August 2012
Volume 12, Issue 9
Free
Vision Sciences Society Annual Meeting Abstract  |   August 2012
Mechanisms of selectivity for orientation-defined form in macaque visual cortex
Author Affiliations
  • L.E. Hallum
    Center for Neural Science, New York University
  • J.A. Movshon
    Center for Neural Science, New York University
Journal of Vision August 2012, Vol.12, 1120. doi:10.1167/12.9.1120
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      L.E. Hallum, J.A. Movshon; Mechanisms of selectivity for orientation-defined form in macaque visual cortex. Journal of Vision 2012;12(9):1120. doi: 10.1167/12.9.1120.

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      © ARVO (1962-2015); The Authors (2016-present)

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Abstract

Humans perceive texture-defined form in a way that suggests that second-order stimuli are encoded by mechanisms computing a localized difference of orientation signals like those arising from V1 neurons responding to conventional luminance gratings. Those responses can be modulated by optimally and orthogonally oriented contrast falling in or near the receptive field (RF) center. One model for second-order processing relies on the orientation tuning and the spatial organization of RF center-surround modulation to create selectivity for form. We tested this model by measuring the responses of 25 single units in V1 and V2 of opiate-anaesthetized macaques. We stimulated neurons with summed contrast-modulated (CM) gratings covering both the RF center and surround. CM grating 1 was a sinusoid of optimal spatial frequency, orientation, and drift rate. CM grating 2 was similar, but of orthogonal orientation. Each grating was independently contrast-modulated across 6 drift directions and 5 spatial frequencies. The responses of most neurons were modulated by both optimally and orthogonally oriented contrast. Suppression arose from optimally and orthogonally oriented contrast that was similar in its overall magnitude, but different in its spatial organization, thus conferring second-order selectivity to responses. For both optimally and orthogonally oriented contrast, we used the difference of an excitatory and a suppressive Gaussian to model this organization. In many modulated cells, optimally oriented contrast suppressed responses when it appeared in a surround that was organized anisotropically relative to the RF center. Orthogonally oriented contrast typically suppressed responses when it was coextensive with the RF center. Selectivity for second-order form may not depend on dedicated "second-order neurons" that collect orientation-selective signals from V1 neurons. Rather, selectivity may arise by spatially organized, orientation-selective interactions that modulate the response of the RF center to conventional luminance gratings.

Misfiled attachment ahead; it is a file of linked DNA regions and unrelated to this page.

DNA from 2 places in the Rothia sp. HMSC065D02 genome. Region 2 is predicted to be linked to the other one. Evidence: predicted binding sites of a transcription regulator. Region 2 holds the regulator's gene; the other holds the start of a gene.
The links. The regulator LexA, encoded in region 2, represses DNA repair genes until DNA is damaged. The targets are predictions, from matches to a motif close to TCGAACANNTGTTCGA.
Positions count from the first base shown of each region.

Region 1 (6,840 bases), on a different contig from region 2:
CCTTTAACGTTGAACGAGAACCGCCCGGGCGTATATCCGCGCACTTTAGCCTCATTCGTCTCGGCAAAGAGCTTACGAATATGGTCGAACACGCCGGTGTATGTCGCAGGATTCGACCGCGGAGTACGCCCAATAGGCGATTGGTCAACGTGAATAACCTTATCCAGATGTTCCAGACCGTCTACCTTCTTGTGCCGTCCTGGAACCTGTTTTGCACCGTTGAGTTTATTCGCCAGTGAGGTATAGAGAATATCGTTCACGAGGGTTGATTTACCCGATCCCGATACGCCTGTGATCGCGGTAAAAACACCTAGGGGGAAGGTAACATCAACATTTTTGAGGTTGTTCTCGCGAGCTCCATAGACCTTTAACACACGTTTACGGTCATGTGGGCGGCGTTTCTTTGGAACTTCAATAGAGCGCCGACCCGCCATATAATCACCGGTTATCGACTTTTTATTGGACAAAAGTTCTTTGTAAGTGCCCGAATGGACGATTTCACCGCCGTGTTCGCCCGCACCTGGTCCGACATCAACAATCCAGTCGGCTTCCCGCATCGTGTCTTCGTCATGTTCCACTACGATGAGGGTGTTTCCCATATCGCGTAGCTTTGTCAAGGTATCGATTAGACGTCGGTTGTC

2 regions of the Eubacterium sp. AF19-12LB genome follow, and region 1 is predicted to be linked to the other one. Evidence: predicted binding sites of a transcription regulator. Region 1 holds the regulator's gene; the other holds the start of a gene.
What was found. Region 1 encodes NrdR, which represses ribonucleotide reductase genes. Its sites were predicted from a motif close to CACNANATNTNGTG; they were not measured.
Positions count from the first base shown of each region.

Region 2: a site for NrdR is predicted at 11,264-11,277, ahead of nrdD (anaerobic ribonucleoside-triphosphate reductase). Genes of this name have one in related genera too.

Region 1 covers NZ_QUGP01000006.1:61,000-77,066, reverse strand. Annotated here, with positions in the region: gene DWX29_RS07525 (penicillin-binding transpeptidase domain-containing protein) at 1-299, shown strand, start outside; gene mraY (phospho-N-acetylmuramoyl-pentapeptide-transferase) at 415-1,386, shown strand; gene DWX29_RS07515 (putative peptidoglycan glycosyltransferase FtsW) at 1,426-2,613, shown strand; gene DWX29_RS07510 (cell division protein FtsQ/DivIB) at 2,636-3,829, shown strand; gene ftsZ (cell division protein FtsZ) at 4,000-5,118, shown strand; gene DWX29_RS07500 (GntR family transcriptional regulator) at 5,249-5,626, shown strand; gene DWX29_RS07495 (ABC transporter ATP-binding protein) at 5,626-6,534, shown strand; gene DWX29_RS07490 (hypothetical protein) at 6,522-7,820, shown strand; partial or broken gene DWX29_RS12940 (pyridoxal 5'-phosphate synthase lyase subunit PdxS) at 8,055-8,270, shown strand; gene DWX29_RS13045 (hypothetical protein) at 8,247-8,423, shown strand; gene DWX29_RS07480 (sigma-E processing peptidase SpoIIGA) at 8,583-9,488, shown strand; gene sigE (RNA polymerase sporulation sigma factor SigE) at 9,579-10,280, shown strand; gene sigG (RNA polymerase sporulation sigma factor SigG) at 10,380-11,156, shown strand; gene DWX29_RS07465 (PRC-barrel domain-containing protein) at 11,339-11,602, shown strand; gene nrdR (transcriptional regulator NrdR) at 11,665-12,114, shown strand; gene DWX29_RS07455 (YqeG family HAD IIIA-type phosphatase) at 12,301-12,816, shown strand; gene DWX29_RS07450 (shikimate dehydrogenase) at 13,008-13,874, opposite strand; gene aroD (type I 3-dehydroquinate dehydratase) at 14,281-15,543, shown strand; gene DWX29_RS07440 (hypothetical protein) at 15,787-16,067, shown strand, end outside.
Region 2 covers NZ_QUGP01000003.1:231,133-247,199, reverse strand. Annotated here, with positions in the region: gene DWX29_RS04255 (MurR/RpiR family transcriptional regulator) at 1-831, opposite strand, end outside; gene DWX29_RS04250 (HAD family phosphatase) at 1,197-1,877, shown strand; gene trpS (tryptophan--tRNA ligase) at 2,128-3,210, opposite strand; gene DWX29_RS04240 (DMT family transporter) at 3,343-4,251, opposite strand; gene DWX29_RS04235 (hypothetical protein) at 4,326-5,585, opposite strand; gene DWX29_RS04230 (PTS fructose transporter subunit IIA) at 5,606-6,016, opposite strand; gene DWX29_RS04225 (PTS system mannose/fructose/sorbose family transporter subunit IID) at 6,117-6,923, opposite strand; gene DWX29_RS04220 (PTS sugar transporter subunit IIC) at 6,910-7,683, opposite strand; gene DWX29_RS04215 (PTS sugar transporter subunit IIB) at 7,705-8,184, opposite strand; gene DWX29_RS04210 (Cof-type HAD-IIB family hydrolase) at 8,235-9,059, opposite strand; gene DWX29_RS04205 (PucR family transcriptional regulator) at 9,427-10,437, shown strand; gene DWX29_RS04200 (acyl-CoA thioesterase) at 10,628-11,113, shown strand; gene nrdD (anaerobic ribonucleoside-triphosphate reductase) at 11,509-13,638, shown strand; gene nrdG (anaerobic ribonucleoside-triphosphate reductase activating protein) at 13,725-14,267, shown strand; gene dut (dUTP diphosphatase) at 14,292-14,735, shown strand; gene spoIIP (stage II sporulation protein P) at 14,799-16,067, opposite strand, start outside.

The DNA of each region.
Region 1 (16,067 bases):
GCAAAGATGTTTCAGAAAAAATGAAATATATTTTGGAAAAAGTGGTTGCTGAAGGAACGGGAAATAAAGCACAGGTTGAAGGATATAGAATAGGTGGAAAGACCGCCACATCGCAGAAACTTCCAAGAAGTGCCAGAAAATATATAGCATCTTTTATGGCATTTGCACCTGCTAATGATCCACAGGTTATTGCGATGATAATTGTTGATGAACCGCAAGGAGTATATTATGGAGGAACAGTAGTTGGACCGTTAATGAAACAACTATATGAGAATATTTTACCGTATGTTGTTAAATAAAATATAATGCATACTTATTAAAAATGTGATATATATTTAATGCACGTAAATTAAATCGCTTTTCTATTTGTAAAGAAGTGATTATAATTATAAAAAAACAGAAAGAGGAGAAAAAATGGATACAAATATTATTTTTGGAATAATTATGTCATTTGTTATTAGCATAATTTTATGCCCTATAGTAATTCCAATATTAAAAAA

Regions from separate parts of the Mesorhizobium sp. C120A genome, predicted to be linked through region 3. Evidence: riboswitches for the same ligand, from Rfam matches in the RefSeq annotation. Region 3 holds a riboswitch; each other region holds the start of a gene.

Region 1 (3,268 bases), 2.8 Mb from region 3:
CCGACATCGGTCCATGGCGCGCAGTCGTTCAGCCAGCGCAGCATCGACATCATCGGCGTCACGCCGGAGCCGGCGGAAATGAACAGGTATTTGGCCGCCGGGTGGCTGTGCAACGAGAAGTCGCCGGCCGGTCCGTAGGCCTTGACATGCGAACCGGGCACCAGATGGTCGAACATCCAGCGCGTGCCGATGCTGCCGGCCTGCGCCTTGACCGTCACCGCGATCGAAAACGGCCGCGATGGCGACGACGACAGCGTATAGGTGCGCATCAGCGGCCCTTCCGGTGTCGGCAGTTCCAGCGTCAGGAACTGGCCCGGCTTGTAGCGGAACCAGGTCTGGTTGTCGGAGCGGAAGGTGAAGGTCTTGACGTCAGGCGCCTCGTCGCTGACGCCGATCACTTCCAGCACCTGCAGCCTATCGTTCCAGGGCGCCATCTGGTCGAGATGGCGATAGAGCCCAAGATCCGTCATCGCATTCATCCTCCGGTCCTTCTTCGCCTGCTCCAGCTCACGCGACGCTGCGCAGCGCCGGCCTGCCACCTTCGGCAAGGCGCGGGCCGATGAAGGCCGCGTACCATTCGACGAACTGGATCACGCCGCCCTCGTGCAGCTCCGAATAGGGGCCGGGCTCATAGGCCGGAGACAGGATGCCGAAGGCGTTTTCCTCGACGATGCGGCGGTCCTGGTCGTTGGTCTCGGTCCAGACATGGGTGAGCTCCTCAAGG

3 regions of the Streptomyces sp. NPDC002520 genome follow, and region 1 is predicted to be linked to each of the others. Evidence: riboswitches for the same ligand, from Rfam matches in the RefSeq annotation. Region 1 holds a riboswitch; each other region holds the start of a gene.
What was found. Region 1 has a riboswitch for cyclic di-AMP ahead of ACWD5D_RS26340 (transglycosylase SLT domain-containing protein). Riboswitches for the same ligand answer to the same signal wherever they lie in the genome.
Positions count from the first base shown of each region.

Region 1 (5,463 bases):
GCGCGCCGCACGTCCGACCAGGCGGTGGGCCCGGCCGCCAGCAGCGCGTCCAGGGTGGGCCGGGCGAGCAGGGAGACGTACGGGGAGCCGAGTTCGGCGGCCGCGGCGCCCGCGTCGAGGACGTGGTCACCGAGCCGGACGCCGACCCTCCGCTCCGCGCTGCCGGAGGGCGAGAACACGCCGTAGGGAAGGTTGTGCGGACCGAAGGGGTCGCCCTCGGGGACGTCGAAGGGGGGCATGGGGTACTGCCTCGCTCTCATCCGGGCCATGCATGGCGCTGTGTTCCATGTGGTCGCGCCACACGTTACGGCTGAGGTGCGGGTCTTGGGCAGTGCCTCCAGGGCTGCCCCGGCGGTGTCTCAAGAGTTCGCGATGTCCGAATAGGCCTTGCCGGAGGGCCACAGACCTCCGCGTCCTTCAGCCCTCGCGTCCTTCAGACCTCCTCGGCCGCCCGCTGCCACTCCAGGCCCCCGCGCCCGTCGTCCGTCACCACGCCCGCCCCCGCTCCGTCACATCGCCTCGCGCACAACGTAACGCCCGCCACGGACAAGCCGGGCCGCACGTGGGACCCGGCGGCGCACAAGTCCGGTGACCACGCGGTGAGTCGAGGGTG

Meeting abstract presented at VSS 2012

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